We arrived at the huge fair ground, and went in search of hall 6, where the antiquarian book fair was situated this year. They move it around a lot to keep the customers on their toes, I suppose. The hall had all the charm of a cold war border – tall grey walls with infrequent entrances, guarded by men who did not actually carry Kalashnikoffs, but looked as if they wished they did. Behind the walls, an incessant babble of voices. Frightening.
Well, the book fair hove in sight and it was at least carpeted in red, there were wooden shelves and they actually had old books on them. What a relief.
There were just over 40 exhibitors, not that many, and I thought I’d buy my two books, look around a bit, wait for my dear Tante and be off home in a couple of hours.
How wrong I was! Due to a mistake in the catalogue, several opening times were shown. This meant that between applying for a book from the catalogue and the drawing of lots, there was a hiatus of three hours. This meant, in effect, that instead of having an hour to make up their minds, prospective buyers of catalogued books had an ample three. Why bother with a catalogue at all, I ask. Anyway, after I’d looked at my two books, put my name on the list, I browsed the fair. Now, I like buying books and usually find something that I’ll take, even if I’ve never seen it before, this being what a rare book dealer is all about. At this fair, however, I didn’t find a thing! How frustrating! And there weren’t that many customers in the stands, so the chance that I overlooked something were pretty slim.
Well, when the three hours to the deadline had passed, I went along to the stand where my two books were waiting to be raffled off. There were several others there, all dealers exhibiting at the fair. The organiser had little lottery tickets, the highest number to win. I drew the number 2. It couldn’t be more obvious than that.
I went off to drink a cup of coffee which cost about half a month’s wages. After a further cup, Tante Trude came limping along, looking flustered and a little angry, something you do not often see in this placid lady.
“What a disappointment with the world of new books!” she said, plopping herself down on a chair.
I was going to tell her all about my own disappointment with the world of old books, but she rapidly went on:
“So many books! So many people! So many filmstars! So much noise! And they won’t even let you look at the books! I asked a girl if this book I was looking at was good, and she looked at me as if I was crazy! And some of the books don’t even have text in them! Just empty pages! Nobody seems to know anything! And they won’t even sell the books! All those snooty girls in short skirts and black stockings! And the men are even worse!”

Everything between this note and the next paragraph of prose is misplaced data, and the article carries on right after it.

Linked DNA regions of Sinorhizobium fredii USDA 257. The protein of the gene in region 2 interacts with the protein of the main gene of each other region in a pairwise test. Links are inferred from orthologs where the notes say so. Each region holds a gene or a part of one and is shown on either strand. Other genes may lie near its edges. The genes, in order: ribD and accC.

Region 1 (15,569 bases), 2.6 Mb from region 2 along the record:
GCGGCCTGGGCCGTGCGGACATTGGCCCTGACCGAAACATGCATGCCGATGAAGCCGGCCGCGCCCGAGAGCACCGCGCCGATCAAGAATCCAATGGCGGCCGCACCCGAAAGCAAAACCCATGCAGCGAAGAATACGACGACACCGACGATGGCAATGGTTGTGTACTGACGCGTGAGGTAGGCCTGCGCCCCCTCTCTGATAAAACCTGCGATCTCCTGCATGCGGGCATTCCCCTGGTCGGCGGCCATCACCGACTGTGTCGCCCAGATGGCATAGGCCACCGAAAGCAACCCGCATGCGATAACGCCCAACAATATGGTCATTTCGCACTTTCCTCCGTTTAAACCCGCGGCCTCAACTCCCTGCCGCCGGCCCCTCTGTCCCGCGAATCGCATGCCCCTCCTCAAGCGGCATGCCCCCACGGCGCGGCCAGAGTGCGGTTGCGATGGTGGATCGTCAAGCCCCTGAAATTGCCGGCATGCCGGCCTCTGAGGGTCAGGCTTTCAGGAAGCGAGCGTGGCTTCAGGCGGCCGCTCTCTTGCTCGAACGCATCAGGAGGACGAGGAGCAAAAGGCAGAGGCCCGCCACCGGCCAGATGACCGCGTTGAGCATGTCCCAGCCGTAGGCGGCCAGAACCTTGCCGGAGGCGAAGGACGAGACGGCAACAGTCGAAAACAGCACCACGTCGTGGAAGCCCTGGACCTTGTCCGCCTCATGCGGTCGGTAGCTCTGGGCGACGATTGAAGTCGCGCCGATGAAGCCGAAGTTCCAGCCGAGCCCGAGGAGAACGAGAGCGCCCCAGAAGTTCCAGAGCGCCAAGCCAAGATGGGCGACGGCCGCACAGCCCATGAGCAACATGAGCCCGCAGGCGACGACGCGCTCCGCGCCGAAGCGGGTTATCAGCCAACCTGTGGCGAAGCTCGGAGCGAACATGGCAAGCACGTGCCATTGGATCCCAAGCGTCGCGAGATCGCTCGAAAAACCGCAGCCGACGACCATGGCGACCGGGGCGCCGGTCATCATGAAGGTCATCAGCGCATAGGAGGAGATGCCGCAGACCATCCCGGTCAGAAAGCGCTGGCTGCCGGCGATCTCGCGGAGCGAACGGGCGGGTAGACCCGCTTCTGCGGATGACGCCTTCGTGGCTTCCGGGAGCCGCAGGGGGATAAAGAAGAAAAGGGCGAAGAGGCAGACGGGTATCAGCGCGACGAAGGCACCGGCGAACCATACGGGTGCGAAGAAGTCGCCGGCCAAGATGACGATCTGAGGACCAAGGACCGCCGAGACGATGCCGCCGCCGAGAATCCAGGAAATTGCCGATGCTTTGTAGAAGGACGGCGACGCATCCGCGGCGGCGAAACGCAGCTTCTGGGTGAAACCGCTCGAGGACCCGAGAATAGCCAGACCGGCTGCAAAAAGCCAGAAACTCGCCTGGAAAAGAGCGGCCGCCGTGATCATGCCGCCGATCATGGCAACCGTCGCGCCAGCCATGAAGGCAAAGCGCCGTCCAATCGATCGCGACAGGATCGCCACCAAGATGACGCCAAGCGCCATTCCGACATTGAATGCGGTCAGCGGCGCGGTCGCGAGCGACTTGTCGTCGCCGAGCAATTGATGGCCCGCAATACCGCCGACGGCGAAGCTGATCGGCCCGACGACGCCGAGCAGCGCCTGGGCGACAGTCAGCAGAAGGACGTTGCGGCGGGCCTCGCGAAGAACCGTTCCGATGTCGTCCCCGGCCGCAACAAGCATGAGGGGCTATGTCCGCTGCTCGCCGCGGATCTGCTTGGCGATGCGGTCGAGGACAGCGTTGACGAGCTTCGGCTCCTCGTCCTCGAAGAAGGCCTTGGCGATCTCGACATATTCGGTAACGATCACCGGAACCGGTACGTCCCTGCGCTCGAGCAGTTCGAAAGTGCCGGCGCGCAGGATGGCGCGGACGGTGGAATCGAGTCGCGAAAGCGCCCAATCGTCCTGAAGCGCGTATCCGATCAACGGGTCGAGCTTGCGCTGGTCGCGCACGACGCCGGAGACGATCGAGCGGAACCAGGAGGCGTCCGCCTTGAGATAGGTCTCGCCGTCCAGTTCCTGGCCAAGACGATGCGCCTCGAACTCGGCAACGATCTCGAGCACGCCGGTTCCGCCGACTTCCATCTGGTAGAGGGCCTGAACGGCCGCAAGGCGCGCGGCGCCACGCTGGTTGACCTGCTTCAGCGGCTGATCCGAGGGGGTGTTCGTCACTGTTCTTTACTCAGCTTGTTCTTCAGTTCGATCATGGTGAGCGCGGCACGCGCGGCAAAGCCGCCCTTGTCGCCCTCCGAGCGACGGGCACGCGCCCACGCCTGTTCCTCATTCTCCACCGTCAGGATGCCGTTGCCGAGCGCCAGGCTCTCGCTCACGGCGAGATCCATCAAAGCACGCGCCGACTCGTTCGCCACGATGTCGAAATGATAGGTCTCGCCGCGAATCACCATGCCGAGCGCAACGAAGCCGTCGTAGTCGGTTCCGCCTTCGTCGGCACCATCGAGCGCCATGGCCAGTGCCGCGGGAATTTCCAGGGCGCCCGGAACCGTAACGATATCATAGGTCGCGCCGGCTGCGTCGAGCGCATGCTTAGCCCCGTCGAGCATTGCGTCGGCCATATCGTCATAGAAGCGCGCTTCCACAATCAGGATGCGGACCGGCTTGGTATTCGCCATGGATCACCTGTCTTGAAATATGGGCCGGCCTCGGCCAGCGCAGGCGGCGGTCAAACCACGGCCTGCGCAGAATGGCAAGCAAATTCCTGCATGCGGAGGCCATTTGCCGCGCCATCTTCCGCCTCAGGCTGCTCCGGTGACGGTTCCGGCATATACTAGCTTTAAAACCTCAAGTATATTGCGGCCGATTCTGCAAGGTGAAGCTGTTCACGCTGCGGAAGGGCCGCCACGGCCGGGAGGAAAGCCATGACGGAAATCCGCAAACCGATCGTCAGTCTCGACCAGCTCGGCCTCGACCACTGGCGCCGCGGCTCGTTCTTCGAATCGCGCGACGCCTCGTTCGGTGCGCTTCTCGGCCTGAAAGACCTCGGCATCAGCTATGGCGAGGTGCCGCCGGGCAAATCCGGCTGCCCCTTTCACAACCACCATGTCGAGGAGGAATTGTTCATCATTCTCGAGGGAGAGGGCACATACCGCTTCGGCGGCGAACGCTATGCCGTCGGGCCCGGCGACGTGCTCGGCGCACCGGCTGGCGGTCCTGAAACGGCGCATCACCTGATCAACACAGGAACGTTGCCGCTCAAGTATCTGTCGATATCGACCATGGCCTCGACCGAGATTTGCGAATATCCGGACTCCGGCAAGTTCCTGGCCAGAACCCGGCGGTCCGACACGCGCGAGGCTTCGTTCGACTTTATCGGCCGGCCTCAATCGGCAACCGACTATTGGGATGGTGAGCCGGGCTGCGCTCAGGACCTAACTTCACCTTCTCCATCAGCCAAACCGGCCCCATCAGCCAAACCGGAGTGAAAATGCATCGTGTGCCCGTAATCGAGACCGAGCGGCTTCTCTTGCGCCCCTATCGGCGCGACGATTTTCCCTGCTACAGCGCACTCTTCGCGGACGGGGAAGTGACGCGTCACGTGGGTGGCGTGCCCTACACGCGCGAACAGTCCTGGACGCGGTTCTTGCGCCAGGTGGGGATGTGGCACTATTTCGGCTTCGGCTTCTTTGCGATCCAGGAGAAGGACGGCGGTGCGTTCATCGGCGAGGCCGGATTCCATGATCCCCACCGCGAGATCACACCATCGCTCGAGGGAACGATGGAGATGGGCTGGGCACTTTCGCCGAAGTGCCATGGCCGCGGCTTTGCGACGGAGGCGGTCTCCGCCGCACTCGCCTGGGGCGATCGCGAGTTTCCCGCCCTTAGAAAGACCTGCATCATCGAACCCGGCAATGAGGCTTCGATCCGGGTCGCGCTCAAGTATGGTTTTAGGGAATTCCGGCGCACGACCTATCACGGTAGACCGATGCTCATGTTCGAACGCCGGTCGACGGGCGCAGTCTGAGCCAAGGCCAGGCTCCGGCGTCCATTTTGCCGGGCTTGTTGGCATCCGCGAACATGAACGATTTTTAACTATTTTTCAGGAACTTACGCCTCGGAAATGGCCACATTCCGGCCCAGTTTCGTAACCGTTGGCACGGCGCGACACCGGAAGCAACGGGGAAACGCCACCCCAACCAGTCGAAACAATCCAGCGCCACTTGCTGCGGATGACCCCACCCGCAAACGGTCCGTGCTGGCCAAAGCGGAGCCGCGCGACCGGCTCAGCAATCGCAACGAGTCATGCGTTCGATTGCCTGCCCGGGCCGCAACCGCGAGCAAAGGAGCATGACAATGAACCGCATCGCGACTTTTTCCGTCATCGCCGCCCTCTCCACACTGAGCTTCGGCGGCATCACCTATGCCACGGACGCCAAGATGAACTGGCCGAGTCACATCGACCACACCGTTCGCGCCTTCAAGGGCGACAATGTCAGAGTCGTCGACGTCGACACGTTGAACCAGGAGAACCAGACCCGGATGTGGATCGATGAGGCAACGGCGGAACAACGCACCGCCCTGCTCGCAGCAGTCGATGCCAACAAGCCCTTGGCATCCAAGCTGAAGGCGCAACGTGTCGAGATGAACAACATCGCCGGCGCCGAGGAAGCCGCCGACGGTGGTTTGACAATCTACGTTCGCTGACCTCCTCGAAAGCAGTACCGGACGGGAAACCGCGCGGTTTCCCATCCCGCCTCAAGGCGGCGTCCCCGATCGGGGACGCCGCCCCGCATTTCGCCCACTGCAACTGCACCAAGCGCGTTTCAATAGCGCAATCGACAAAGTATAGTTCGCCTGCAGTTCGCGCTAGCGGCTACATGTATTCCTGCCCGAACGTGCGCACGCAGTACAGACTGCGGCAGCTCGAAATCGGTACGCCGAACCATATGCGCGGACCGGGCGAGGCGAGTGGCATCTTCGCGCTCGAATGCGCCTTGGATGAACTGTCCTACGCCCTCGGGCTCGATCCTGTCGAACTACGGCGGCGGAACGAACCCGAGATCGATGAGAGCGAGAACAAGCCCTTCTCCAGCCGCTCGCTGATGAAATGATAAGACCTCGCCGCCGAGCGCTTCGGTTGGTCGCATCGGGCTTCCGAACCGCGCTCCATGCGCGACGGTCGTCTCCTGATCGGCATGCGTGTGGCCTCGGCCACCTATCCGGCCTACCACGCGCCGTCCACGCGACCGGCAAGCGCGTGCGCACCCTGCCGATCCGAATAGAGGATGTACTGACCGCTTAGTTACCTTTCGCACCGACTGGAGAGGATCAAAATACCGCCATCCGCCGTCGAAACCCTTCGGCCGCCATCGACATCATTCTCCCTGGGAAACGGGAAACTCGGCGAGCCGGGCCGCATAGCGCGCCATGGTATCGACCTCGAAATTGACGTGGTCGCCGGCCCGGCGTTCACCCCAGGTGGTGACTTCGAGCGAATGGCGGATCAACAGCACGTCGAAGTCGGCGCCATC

She was running out of exclamation marks and breath.
I went and bought another coffee and a piece of cake. This cost about as much as a very good meal in a restaurant, with wine.
As she tucked into these, I told her about my day. She commiserated, and looked about with a practiced eye, having been to two rare books fairs before.
“Not very full, is it?” she remarked. “And it goes on until Sunday, you say? Five full days?”
I agreed that it was a long time, and you could probably go broke just by drinking coffee and eating cake.
“Let’s go home,” Tante Trude suggested. “I’ve seen the famous Frankfurt Book Fair, and it was an experience, but I don’t think I’ll come again.”
I agreed with her and we went off to find the car and go back to the real world where you can actually buy books - new and even old ones.
Freitag, 7. September 2012
With the London Book Fair, summer holidays and so on, I still haven’t told you about the rest of Tante Trude’s and my adventures in Istanbul. Here you are.
The day after our arrival, sight-seeing began in earnest. Tante Trude wanted to see it all, but that is simply impossible. You wouldn’t know where to start. So my friend Celal and I decided we’d do it chronologically, which is a good idea, because Byzantium, Constantinople, Istanbul has such a very long history. Most of it is centred around the Golden Horn, which was used as a safe harbour for thousands of years, and from where the Bosporus could be controlled.
The sights of Istanbul are well known, so I will spare you a description of our itinerary. Tante Trude was enchanted and entranced. She ooh’d and aaah’d, and she loved every minute of it.
After three days of sightseeing and a certain amount of judicious shopping in the Grand Bazar, Tante Trude and I sat in a little café by the Bosporus, drinking tea and eating baklava.
Sighing a little, she slipped her shoes off underneath the table and said:
“Well, dear boy, those were three interesting days. I don’t think I’ve seen so many lovely things in such a short time before. But now my feet hurt. I wonder why I never find a pair of really comfortable shoes.”
I didn’t like to tell her that her aching feet might have something to do with the weight they had to support. Instead I said: